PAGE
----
Success? Christopher Pyne’s plan to allow universities to charge more for courses will work only if there is genuine competition, the OECD says. Photo: Alex EllinghausenThe Organisation for Economic Co-operation and Development has taken aim at a raft of Australian budget measures, describing one as potentially unsustainable and another as requiring close monitoring.
It has also urged Australia to shake up superannuation tax concessions and to lift sharply the goods and services tax to cut income tax.
The Paris-based organisation’s biennial review of Australia found the balance of risks facing the Australian economy contained more substantial downside than upside.
“External risks, chiefly from commodity markets, combined with speculative activity in the housing sector and uncertainties in the responsiveness of non-resource sectors, could conspire to generate a period of weak macroeconomic activity,” it said.
The Abbott government’s decision to restrict access to Newstart for young Australians might not work as intended, it said.
“The proposals will certainly motivate some to seek and take up work or go into further education. However, the precise impact of such reform is difficult to predict. Close monitoring, and adjustment as appropriate, is important.”
The report described Australia’s fixed-rate, means-tested Newstart benefit as “modest”. Two years ago it suggested it should be increased.
The report’s lead author, OECD economist Philip Hemmings, told Fairfax Media the Newstart change could have a significant impact on low-income households and had to be watched closely.
The government’s proposed cut to pension indexation was likely to be unsustainable over the long term, he said. Australia’s aged pension replaced only 60 per cent of half Australia’s average wage, which was low by OECD standards.
The government’s plan to remove the link between the age pension and wages would cause its value to drift down in relation to average incomes, Mr Hemmings said. At some point it could “cross socially acceptable limits of adequacy”.
Australia’s tax treatment of superannuation was unusual, the report said.
A Howard government decision to make most superannuation payouts tax free meant sizeable sums of public money were implicitly being spent in a way that largely benefited middle and upper income earners, it said.
The report said Australia’s superannuation tax concessions cost about $32 billion, which is about 2 per cent of GDP.
The government’s plan for fully paid parental leave is expensive and should face a “careful impact assessment” to check that it stacks up against alternative plans that would funnel more money toward child care.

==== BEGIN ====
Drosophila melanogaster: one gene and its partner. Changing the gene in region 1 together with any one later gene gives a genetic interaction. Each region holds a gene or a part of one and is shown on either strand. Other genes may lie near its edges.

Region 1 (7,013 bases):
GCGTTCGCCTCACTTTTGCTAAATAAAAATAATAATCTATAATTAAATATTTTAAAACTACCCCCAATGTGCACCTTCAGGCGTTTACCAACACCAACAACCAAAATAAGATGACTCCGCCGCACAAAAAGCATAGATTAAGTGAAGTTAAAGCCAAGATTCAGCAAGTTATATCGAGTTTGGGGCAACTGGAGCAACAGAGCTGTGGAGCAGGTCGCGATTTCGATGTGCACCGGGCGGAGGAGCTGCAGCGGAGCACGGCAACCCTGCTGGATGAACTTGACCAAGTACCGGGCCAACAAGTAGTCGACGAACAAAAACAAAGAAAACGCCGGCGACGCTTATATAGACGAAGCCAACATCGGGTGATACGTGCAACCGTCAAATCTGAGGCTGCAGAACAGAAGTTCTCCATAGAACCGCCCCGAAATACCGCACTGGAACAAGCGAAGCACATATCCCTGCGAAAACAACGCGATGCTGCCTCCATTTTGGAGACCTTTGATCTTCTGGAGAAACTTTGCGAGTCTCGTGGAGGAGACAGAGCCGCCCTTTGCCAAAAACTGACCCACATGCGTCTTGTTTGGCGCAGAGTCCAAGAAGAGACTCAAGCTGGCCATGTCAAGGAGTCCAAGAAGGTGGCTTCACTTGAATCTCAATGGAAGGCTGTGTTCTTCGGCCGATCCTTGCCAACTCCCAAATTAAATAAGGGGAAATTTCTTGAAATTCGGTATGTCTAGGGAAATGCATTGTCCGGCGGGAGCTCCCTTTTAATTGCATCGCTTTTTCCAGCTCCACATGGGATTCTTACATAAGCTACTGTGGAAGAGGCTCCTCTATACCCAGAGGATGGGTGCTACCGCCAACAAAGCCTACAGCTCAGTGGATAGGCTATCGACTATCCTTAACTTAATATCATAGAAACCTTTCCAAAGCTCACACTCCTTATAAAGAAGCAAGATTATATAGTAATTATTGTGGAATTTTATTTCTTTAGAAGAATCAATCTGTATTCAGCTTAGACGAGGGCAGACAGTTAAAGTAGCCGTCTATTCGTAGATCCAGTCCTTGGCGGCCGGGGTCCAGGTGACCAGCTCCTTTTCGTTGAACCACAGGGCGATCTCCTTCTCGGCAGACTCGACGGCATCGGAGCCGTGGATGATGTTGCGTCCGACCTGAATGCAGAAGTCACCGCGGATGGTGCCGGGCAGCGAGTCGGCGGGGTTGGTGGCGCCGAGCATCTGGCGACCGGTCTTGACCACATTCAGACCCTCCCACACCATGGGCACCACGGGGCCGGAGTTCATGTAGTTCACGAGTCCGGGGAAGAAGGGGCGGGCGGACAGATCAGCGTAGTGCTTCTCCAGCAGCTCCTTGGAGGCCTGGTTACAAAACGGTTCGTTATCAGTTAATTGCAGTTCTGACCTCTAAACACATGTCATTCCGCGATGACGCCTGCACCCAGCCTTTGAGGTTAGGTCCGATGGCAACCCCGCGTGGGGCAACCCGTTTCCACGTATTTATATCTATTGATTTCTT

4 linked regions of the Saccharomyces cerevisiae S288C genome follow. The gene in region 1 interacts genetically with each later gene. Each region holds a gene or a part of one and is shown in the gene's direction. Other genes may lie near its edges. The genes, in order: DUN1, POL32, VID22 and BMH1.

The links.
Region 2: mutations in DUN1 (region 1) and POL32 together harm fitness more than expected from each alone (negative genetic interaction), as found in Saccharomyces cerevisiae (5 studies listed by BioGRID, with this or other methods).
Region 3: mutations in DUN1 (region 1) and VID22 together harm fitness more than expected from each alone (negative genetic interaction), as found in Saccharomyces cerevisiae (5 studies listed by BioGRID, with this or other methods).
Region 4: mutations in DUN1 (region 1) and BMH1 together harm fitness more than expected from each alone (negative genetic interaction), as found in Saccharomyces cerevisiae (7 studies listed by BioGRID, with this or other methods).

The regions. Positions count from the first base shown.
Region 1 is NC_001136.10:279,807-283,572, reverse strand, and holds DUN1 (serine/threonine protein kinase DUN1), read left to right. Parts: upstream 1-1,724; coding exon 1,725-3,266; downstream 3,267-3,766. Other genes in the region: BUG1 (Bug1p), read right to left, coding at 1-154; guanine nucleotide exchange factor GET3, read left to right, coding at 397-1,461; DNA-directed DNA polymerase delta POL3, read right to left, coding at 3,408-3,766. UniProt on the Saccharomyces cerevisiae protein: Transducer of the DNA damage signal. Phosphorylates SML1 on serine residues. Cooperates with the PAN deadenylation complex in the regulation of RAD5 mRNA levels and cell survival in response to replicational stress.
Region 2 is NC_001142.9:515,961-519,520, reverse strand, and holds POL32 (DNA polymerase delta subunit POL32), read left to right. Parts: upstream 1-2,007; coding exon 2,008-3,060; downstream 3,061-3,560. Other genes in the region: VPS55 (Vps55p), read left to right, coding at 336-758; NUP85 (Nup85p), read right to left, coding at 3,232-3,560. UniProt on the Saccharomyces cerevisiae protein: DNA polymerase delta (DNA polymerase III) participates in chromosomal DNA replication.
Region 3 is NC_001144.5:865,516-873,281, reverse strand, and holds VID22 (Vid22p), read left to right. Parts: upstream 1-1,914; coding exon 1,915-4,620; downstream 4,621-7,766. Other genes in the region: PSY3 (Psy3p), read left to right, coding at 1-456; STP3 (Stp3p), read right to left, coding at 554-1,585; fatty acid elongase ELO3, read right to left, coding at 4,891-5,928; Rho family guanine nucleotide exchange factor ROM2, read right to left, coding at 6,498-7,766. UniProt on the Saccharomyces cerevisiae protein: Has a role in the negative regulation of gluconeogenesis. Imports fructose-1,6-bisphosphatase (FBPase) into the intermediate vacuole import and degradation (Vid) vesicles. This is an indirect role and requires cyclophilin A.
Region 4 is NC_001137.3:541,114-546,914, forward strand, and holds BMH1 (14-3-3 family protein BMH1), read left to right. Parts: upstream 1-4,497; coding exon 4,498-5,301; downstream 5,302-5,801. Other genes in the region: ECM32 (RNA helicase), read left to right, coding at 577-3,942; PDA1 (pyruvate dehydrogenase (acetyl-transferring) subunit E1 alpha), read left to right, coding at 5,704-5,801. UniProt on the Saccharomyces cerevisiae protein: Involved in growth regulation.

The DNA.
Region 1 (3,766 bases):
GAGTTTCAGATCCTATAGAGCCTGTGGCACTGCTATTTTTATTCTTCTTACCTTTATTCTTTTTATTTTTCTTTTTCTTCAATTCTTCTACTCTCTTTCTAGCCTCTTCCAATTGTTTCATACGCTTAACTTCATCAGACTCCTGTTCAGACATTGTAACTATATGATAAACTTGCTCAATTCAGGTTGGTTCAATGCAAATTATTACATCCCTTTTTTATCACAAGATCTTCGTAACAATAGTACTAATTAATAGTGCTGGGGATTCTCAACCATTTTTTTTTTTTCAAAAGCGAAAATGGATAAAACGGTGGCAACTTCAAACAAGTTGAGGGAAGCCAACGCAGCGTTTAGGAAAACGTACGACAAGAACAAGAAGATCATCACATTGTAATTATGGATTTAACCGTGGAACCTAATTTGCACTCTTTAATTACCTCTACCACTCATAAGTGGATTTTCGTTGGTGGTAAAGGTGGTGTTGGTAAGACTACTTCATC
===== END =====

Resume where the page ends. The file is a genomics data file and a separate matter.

The success of its government’s plan to cut university funding while allowing universities to increase their fees would depend on whether universities competed genuinely on fees. “Monitoring of the reforms will be important to ensure access to higher education is not compromised, particularly for students from disadvantaged backgrounds,” the report said.
Australia’s goods and services tax is low by international standards, raising only half as much of gross domestic product as the OECD average. As a result, Australia’s tax burden falls more on other taxes, including those on labour and business. The report said New Zealand and Israel were good models for Australia, with GST rates of 15 per cent and 18 per cent respectively. To the extent that a boosted GST disproportionately hurt low-income households, the impact could be softened by boosting benefits and carefully designing income tax cuts.
The report backed the Abbott government moves to give the states more control over their hospitals and schools and more direct access to tax. It was critical of Rudd government programs that tied grants to outcomes. Australia’s states had good room to lift their own taxes without help from the Commonwealth, it said.
Excessive exemptions meant only 5 per cent of Australian businesses were eligible for state payroll tax. Local government rates were an exceptionally efficient tax but were underused. Other states should emulate the Australian Capital Territory in boosting local government rates while they lowered stamp duties, the report said.
The decision to replace the carbon tax with direct action grants for businesses that cut emissions could work, having the same effects as a carbon tax at the margin, providing difficulties in establishing baseline emissions and checking the achievement of emissions reductions were overcome, it said.
The report suggested establishing a “secondary market” for direct action grants, which would allow the Abbott government to harness market forces in the same way as Labor’s emissions trading scheme was going to.
While supporting of the government’s plan to spend more on infrastructure, it said the projects approved must be backed with robust and transparent cost-benefit analysis, to ensure economic use of the existing stock and appropriate selection of new infrastructure projects.